33      By doing so, the applicant denied OHIM and the intervener the opportunity of responding to that claim and prevented the Court from ruling on that point. Therefore, that complaint does not fulfil the requirements of Article 44(1)(c) of the Rules of Procedure and, accordingly, must be rejected as inadmissible (see, to that effect, judgment of 9 July 2010 in Case T‑430/08 Grain Millers v OHIM – Grain Millers (GRAIN MILLERS), not published in the ECR, paragraph 38).

34      Furthermore, the applicant’s reliance on Turkish Power, paragraph 31 above, cannot overcome the inadequacy of its argument. In that case, the Court held that, as a whole, the meaning of the sign ‘Turkish Power’ differed from that of ‘power’, the sole word element of the earlier national mark, on the ground, in particular, that the figurative element of the trade mark applied for added a distinct connotation to the single concept of strength conveyed by the word element ‘power’ of the earlier mark. The Court also noted appreciable visual and phonetic differences between the figurative mark applied for and the earlier word mark. However, in the present case, as is stated above, not only are the mark applied for and the earlier mark purely word marks, so that they cannot be distinguished by the existence, in one of them, of a figurative element but, further, it is not disputed that they are visually and phonetically globally similar.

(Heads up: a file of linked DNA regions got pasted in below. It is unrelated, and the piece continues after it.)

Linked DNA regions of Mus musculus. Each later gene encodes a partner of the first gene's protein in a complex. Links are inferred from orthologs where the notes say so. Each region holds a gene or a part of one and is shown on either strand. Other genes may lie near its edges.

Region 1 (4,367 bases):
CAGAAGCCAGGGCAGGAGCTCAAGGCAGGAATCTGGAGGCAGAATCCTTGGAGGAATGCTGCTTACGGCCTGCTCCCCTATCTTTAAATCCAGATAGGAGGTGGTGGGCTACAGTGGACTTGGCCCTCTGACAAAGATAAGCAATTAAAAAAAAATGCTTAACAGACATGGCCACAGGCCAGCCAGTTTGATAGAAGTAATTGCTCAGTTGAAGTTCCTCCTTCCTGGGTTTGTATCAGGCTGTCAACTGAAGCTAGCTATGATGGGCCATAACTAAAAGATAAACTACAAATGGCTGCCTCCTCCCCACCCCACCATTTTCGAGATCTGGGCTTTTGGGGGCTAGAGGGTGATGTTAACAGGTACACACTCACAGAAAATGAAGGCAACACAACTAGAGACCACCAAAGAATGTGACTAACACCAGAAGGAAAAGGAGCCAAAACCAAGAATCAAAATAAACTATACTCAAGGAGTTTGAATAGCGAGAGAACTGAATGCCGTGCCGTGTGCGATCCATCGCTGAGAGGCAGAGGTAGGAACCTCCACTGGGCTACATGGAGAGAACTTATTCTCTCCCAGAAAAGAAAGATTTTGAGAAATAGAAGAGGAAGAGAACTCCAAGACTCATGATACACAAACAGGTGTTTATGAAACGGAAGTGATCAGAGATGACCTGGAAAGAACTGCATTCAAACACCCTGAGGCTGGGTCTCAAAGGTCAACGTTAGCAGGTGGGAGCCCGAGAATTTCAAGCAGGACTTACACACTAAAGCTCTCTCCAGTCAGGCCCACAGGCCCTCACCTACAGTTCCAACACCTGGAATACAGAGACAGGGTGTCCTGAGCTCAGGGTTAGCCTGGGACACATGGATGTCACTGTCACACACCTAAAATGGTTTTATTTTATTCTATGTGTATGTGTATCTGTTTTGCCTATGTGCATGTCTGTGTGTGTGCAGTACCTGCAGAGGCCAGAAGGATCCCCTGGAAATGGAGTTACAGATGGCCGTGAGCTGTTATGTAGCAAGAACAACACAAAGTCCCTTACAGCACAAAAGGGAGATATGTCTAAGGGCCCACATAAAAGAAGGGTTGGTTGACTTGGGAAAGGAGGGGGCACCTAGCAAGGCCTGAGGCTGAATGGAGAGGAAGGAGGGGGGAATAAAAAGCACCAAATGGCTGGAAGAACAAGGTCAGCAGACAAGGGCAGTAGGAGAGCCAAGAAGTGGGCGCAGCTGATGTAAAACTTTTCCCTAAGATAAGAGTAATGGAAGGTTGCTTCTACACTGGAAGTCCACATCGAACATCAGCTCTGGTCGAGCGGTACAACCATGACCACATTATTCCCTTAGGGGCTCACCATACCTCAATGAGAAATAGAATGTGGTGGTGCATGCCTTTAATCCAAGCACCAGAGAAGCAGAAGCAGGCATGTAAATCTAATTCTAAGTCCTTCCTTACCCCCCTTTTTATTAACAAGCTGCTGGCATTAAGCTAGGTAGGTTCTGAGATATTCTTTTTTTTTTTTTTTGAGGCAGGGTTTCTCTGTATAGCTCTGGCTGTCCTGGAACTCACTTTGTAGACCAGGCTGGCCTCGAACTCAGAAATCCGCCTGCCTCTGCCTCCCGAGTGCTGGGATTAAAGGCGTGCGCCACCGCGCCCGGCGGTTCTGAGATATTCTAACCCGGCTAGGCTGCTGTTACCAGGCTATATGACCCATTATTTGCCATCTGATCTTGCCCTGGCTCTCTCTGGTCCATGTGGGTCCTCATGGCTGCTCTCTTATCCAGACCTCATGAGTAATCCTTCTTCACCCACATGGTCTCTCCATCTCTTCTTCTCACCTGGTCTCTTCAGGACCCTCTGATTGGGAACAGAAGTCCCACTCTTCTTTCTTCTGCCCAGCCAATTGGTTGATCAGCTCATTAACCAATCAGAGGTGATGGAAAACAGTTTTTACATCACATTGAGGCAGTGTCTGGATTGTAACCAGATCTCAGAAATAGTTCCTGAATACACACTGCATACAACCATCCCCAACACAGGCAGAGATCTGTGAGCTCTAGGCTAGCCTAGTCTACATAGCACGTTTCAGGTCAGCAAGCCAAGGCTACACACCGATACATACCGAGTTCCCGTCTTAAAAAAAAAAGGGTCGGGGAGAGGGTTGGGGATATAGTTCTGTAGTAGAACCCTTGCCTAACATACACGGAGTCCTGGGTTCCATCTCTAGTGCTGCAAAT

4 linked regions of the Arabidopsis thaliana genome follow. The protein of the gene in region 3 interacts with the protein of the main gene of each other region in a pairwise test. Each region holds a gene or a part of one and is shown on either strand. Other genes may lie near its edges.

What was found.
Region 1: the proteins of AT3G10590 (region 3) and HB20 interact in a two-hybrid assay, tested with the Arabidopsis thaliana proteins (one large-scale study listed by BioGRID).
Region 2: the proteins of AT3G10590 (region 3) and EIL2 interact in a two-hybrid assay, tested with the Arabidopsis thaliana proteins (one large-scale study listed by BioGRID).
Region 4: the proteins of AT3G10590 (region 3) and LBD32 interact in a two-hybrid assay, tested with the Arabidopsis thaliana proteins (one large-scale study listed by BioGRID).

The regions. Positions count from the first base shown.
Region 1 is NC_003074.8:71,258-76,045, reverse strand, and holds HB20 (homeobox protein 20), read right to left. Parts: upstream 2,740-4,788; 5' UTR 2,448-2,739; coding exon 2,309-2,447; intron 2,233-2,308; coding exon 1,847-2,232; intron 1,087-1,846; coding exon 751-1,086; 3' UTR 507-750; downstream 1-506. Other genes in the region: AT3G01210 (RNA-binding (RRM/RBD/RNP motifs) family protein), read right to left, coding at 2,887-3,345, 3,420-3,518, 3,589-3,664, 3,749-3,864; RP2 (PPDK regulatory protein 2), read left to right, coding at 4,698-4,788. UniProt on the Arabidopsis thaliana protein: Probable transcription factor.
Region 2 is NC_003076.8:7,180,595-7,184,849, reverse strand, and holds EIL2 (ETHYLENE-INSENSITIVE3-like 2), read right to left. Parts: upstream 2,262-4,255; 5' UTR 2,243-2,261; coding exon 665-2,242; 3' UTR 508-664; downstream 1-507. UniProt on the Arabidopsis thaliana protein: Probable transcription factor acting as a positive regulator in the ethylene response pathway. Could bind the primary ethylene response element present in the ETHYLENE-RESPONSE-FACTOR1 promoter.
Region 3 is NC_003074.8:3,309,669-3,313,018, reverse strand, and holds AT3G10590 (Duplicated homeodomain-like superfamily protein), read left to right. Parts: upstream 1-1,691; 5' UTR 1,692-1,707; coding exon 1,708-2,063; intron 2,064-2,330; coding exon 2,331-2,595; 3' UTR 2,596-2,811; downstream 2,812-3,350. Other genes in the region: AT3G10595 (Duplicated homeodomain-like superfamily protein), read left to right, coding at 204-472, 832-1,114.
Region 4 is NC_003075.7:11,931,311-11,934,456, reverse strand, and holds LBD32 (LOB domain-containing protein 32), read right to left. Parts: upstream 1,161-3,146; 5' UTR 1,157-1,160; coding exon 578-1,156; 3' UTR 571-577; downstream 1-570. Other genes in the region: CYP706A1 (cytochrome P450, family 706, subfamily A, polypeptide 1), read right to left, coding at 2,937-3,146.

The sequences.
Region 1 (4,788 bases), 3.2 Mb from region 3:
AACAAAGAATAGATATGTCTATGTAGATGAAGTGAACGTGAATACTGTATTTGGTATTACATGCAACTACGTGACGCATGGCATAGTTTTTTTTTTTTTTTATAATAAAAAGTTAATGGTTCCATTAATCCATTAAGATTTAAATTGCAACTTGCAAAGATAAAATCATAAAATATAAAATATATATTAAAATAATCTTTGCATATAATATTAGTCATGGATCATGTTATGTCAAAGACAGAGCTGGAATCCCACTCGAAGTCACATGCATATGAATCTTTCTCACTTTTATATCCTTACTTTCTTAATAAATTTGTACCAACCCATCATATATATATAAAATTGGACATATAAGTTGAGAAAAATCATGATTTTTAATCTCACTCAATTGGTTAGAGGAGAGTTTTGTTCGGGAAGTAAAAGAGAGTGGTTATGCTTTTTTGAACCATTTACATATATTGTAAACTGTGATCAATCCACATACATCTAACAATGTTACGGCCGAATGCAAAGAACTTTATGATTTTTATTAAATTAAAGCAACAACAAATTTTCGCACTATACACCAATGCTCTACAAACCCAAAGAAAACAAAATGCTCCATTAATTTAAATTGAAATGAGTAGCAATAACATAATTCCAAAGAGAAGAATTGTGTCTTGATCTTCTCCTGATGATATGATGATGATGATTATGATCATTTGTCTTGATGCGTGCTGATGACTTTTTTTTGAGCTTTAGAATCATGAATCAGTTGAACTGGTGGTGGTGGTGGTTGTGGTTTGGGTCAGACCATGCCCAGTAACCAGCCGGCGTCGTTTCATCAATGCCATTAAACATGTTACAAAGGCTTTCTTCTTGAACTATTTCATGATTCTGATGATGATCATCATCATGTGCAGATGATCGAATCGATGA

35      Therefore, the applicant’s argument designed to show that the marks at issue are not conceptually similar must be rejected.